And it would continue this way. The professors I had were constantly learning, constantly on the go. They genuinely enjoyed their work and did not stop learning and still publishing papers. At the community college and the first four year college I went to after high school it was the opposite. The professors were arrogant with a their way or the high way mentality. They were the rulers of the program and thus you should be hanging on their every word and apologize for your inferiority. They at times almost seemed bored with the subject.

Yeah, looking back, that is how I genuinely felt. But these professors I would have 10 years later were different. As tired as I was if it was a long class, the fact that these professors showed such interest in the subject, that they let you speak and hear you without being insulting, the fact that they too were still students themselves, in some ways was mind blowing to me.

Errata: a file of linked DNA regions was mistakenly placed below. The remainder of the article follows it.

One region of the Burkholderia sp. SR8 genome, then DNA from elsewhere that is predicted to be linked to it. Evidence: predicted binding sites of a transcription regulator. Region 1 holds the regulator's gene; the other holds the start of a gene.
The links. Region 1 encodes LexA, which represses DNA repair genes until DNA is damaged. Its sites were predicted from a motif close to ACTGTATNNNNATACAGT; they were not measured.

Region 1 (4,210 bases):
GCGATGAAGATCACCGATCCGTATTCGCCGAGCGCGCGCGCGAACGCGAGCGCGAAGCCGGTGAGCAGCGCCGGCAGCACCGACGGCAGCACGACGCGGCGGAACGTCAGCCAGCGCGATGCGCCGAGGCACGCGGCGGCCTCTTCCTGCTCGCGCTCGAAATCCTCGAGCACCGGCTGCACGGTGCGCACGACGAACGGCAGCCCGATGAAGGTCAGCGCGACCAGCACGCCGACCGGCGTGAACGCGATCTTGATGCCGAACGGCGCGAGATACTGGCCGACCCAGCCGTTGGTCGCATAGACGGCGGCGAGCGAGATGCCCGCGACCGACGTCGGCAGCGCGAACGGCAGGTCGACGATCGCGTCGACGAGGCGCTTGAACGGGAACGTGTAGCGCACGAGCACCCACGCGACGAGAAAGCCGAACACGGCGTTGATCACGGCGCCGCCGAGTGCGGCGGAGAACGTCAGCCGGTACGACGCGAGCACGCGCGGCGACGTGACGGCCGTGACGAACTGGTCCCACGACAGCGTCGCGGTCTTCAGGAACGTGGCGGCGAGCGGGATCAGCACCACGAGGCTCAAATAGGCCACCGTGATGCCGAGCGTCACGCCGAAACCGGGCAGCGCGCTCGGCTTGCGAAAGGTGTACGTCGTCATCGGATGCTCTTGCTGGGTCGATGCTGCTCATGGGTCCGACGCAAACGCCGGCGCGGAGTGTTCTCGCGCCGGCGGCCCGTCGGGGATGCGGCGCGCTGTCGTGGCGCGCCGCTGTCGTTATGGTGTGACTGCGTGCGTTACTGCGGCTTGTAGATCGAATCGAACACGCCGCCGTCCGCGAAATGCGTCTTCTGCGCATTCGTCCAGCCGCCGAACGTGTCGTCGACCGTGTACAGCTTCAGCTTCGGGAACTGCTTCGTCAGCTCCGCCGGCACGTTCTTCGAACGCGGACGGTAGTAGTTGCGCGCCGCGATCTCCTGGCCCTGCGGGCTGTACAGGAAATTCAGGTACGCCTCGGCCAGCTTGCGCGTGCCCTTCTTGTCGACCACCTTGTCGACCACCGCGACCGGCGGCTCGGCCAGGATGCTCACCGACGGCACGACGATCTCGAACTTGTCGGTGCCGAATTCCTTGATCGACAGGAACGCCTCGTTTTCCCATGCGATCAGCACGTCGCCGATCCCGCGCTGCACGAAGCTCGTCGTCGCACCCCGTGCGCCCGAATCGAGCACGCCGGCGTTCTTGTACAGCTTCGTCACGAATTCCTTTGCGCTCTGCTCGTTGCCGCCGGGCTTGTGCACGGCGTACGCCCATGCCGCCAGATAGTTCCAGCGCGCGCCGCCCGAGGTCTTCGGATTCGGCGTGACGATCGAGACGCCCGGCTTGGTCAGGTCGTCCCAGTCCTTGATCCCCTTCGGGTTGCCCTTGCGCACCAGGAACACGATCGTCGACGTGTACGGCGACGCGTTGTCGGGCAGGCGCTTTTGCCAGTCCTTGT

And that is what I am saying to you! Research your college, research your professors, get to know them if you can. Are they still learning? Are they still publishing? Are they out there doing their own work and research? Do other students sing their praises? Can you go to them if you need help? Do you feel comfortable in their classroom?

If you answer no more than yes, then think about doing some rearranging. Switch to other professors, change subjects if it can be applied to your major/minor. Maybe consider a new college if you still want to get your education, but are feeling like this school's faculty is wearing you down.